Isolation and identification of amoeba-resisting bacteria from water in human environment by using an Acanthamoeba polyphaga co-culture procedure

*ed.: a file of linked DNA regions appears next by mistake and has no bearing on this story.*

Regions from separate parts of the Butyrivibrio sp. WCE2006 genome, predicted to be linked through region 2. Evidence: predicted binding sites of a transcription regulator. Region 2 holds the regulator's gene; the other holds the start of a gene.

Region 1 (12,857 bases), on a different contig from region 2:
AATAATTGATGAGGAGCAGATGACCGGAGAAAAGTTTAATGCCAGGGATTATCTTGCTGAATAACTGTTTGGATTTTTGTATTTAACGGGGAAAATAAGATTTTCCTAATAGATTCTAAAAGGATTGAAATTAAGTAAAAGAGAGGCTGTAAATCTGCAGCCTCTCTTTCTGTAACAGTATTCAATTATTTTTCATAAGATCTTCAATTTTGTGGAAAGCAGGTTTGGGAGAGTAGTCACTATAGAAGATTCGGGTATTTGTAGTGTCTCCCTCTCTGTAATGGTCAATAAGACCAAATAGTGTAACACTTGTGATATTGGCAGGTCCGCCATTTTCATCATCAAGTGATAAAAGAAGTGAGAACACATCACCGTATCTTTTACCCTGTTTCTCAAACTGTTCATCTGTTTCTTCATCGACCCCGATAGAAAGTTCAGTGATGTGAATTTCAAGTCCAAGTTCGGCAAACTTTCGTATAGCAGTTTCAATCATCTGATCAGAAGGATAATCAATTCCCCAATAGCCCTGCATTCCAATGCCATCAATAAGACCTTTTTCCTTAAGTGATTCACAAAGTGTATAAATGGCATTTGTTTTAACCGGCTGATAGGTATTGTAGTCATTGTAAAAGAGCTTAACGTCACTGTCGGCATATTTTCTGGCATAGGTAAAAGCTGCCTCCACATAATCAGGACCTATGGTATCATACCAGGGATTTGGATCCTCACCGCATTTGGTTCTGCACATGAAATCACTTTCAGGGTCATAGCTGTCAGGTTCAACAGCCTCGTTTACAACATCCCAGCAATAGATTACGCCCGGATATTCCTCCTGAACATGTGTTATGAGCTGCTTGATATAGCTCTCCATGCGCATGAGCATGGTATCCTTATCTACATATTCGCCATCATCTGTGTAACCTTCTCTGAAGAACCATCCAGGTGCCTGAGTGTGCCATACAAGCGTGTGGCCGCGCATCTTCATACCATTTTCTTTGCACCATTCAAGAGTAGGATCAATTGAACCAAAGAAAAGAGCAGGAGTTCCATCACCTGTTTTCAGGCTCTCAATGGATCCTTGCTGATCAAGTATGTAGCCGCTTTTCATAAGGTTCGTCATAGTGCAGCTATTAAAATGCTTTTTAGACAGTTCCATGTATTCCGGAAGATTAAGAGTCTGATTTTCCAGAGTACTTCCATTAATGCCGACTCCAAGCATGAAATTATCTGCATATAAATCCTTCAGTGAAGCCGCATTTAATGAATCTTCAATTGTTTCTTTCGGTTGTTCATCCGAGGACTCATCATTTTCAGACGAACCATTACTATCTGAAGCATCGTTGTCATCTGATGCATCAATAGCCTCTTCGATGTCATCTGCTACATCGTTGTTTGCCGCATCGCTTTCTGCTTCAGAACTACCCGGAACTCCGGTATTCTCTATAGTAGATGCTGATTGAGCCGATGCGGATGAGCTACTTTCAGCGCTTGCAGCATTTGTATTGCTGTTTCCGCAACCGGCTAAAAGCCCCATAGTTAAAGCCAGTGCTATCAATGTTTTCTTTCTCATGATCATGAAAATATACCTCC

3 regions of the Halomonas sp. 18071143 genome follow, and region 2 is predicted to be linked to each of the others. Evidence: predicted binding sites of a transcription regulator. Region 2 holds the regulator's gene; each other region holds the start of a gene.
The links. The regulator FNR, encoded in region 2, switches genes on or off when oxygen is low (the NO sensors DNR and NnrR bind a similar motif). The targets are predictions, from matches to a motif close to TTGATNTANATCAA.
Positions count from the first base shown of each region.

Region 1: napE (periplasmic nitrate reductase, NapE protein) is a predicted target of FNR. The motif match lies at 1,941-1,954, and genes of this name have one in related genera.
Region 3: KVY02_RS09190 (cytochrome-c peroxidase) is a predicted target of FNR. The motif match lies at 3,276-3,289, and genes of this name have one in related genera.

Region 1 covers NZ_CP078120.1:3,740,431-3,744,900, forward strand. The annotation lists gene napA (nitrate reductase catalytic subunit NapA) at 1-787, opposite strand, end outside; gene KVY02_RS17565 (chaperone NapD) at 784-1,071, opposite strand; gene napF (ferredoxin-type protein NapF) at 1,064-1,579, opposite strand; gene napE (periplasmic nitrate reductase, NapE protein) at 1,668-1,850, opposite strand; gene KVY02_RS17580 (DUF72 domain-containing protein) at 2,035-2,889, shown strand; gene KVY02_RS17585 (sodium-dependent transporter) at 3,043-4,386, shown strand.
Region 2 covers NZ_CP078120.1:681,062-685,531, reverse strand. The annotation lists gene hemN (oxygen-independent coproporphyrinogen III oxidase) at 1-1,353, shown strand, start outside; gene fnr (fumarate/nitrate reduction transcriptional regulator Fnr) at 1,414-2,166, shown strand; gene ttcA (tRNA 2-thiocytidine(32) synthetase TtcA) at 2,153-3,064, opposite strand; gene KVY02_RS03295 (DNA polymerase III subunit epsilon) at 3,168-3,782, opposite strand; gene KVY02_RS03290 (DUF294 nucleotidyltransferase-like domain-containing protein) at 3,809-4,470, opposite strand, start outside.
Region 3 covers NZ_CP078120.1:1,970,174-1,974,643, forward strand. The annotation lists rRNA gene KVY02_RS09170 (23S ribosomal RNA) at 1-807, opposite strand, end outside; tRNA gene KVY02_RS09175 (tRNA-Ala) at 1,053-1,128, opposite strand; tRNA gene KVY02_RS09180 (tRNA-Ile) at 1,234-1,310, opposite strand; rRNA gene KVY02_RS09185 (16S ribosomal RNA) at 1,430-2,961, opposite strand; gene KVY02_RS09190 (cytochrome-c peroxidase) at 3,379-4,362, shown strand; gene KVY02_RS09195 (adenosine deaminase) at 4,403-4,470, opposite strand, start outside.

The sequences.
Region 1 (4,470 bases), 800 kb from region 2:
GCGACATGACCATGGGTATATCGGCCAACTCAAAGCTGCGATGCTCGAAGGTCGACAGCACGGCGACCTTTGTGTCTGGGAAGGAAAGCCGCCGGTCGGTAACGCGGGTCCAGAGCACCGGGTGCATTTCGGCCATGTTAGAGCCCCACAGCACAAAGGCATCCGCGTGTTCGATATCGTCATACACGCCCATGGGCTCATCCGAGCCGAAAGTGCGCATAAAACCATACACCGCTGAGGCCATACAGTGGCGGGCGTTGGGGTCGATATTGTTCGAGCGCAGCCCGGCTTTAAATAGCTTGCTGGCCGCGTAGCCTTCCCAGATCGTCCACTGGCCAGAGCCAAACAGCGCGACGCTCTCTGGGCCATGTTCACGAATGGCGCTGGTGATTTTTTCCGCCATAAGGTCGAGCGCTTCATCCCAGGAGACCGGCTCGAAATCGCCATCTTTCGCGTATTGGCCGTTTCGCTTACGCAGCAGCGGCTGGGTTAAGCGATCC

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Amoeba-resisting bacteria (ARB) such as Legionella spp. are currently regarded as potential human pathogens living in the environment. To detect ARB from both human and environmental samples, co-culture with amoebae has been demonstrated as an efficient tool. However, using this procedure, mostly water from cooling towers and hospital water supplies have been investigated as the possible reservoir of ARB. In the present study, we studied ARB population in 77 environmental water samples including rivers, fountains, lakes and domestic wells in the south of France. As a result, a total of 244 isolates corresponding to 89 different species of ARB, but not Legionella spp., were identified. Ability to grow within and/or to be lytic for amoebae was revealed for the first time for several human pathogens. Six isolates are likely to be the members of a new or uncharacterized genus/species. An anaerobic bacterium, Clostridium frigidicarnis was demonstrated to be lytic for amoebae. This preliminary work demonstrates that the water environment in the vicinity of humans is a reservoir of ARB, including well-known pathogens for which amoebae and/or water was not recognized earlier as a possible reservoir.